A version of this post first appeared on The Felder Report PREMIUM.
Over the summer I noted that gold, after a great run during the first half of the year, was running into important long-term resistance. A few weeks later, in a conversation with Grant Williams for RealVision, I noted that sentiment in gold had also gotten far too euphoric. The precious metal needed a pullback before it would be able to embark on its next leg higher.
To be clear, I still believe gold has started a new bull market. Furthermore, the case for owning gold has not diminished because of Donald Trump’s election victory. If anything, it has strengthened. The prospect of rising deficits and inflation enhance the bullish case for owning gold, especially when you consider the fact that the Fed, or any other central bank for that matter, is not likely to change dramatically from its incredibly dovish bias any time soon.
And thanks to the “Trump Triumph Trade,” we have now seen a healthy pullback in gold accompanied by a complete shift in sentiment. Outflows from the gold ETF have persisted every day for nearly three straight weeks since the election. Headlines have become very bearish again, similar to what we saw as gold bottomed late last year. From a contrarian standpoint this is all very constructive.
What might matter most to the price of the precious metal, however, is the path of the dollar as they normally move inversely to each other. On a long-term time frame there are some significant bearish momentum divergences at play in the greenback. These are very similar to what we witnessed at the 2002 peak in the dollar. In fact, that 3-year analog is 92% correlated to the last 3 years’ trading in the greenback. Furthermore, this comes just as the Dollar Index tests the 61.8% Fibonacci retracement of its long-term decline since then. Technically, it looks ripe for a major reversal.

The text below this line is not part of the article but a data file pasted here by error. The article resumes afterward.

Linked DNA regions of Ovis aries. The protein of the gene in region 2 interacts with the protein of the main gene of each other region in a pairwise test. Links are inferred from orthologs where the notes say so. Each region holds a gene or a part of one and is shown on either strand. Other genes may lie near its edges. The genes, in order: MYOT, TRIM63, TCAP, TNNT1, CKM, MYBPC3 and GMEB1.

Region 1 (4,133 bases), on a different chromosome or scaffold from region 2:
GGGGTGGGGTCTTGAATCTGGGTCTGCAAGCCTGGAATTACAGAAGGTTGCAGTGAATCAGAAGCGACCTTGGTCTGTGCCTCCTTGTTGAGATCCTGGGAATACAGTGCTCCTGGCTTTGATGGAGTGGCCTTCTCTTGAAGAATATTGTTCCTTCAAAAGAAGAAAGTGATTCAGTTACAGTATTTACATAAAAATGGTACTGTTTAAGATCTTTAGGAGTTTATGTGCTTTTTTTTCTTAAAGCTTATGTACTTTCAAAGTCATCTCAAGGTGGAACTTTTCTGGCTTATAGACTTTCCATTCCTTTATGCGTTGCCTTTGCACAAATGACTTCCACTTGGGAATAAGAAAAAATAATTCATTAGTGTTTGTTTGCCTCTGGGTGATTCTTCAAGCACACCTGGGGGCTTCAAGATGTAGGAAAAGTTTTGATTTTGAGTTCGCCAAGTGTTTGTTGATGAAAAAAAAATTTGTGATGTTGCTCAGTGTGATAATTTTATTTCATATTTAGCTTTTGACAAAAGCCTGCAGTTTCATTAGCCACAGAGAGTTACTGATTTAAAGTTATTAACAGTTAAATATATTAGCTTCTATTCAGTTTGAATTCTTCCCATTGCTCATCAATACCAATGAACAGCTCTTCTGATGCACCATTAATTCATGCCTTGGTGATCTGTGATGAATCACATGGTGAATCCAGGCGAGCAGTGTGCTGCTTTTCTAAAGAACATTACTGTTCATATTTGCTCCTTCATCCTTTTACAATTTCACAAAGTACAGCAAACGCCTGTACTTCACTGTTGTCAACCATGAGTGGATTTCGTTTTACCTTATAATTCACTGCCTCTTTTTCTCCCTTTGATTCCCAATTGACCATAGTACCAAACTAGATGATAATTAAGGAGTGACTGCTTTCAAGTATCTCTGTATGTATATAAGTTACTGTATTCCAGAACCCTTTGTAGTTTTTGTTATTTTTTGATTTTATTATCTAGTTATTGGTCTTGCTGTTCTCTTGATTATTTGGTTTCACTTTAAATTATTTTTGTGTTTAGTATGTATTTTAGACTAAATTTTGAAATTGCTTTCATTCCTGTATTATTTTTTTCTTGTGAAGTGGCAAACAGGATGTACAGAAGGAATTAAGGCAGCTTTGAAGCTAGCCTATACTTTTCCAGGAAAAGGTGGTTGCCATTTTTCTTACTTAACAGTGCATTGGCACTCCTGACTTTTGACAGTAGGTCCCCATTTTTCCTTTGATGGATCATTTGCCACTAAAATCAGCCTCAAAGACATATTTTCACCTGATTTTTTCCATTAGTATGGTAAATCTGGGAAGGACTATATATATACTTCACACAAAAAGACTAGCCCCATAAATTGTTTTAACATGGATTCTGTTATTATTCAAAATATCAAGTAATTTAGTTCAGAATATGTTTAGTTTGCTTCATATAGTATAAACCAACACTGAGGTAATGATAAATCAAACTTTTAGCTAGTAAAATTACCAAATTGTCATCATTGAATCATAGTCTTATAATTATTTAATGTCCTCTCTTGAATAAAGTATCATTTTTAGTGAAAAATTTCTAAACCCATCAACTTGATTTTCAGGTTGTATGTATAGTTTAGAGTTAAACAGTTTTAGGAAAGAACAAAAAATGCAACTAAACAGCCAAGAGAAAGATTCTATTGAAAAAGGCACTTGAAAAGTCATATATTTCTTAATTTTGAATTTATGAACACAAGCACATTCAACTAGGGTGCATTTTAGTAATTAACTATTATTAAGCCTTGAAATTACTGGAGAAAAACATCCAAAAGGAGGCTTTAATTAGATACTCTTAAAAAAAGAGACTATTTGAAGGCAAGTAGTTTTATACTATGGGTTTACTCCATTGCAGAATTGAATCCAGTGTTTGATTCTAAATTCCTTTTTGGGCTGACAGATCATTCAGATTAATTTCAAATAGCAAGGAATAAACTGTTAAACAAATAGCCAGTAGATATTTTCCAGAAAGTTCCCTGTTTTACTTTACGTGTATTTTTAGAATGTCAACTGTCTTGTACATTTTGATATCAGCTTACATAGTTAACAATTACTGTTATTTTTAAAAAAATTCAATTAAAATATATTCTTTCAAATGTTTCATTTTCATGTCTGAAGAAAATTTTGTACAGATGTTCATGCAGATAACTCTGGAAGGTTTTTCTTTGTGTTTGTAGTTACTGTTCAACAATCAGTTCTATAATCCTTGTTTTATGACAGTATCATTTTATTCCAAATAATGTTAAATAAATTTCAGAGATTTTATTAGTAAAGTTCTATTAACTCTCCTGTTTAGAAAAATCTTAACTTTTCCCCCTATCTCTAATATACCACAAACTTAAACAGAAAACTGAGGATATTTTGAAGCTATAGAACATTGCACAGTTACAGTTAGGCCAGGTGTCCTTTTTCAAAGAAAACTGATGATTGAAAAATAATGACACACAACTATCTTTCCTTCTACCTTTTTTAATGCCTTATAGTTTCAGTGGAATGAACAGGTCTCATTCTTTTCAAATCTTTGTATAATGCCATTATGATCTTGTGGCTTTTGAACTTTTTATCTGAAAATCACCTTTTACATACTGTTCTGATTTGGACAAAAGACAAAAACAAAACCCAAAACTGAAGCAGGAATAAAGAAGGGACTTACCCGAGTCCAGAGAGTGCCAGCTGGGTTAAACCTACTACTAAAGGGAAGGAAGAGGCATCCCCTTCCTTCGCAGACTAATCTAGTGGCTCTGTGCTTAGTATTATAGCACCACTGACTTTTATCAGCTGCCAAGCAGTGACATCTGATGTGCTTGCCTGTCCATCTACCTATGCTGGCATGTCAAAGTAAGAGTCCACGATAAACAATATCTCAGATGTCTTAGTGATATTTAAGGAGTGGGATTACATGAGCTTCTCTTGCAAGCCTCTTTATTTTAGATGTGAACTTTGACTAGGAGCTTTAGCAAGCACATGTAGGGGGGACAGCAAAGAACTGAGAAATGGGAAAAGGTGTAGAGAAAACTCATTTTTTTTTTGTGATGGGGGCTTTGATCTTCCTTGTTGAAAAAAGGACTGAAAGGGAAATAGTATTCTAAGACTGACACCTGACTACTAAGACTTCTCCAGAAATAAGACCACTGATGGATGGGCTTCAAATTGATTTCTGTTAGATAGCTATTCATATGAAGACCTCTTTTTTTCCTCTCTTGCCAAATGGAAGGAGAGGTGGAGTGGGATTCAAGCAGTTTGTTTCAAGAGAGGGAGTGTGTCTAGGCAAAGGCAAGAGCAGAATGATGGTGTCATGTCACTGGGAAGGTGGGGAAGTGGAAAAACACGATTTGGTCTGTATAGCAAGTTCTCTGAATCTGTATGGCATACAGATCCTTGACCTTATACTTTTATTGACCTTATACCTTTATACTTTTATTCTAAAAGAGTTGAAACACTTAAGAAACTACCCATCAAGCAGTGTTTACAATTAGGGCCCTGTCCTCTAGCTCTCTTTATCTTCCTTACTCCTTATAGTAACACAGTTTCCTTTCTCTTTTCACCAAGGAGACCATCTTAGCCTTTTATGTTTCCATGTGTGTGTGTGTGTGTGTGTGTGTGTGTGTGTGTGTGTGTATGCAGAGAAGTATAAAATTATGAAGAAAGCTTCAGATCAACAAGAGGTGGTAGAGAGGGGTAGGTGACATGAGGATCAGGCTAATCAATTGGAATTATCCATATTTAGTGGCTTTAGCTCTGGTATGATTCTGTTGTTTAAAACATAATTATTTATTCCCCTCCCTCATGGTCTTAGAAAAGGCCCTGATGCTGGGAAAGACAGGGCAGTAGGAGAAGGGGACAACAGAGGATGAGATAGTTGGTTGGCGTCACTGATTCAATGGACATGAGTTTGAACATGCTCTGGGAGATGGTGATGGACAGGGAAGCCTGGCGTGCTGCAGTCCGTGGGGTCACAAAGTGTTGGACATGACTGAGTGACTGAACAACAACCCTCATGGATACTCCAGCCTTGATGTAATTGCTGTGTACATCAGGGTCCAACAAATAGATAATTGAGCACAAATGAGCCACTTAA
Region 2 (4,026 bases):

But the bullish case for gold does not just rest on the direction of the dollar. Gold is also an, “investment in monetary policy failure,” as Michael Lewitt wrote this week, or at least a hedge against it. And for anyone paying attention, it is becoming very clear that the “policy stakes are now very high,” to quote William White from a recent speech he gave in which he discusses in brilliant detail the waning efficacy and growing risks of the central bank experiment we have witnessed for the better part of the past decade.
The bottom line is the case for owning gold has only grown stronger over the past few months even while prices and sentiment have reversed. To me, technicals and sentiment have once again aligned to create what looks like a terrific opportunity to take advantage of what could be the very early stages of a major shift in the long-term trend of outperformance by financial assets over real assets.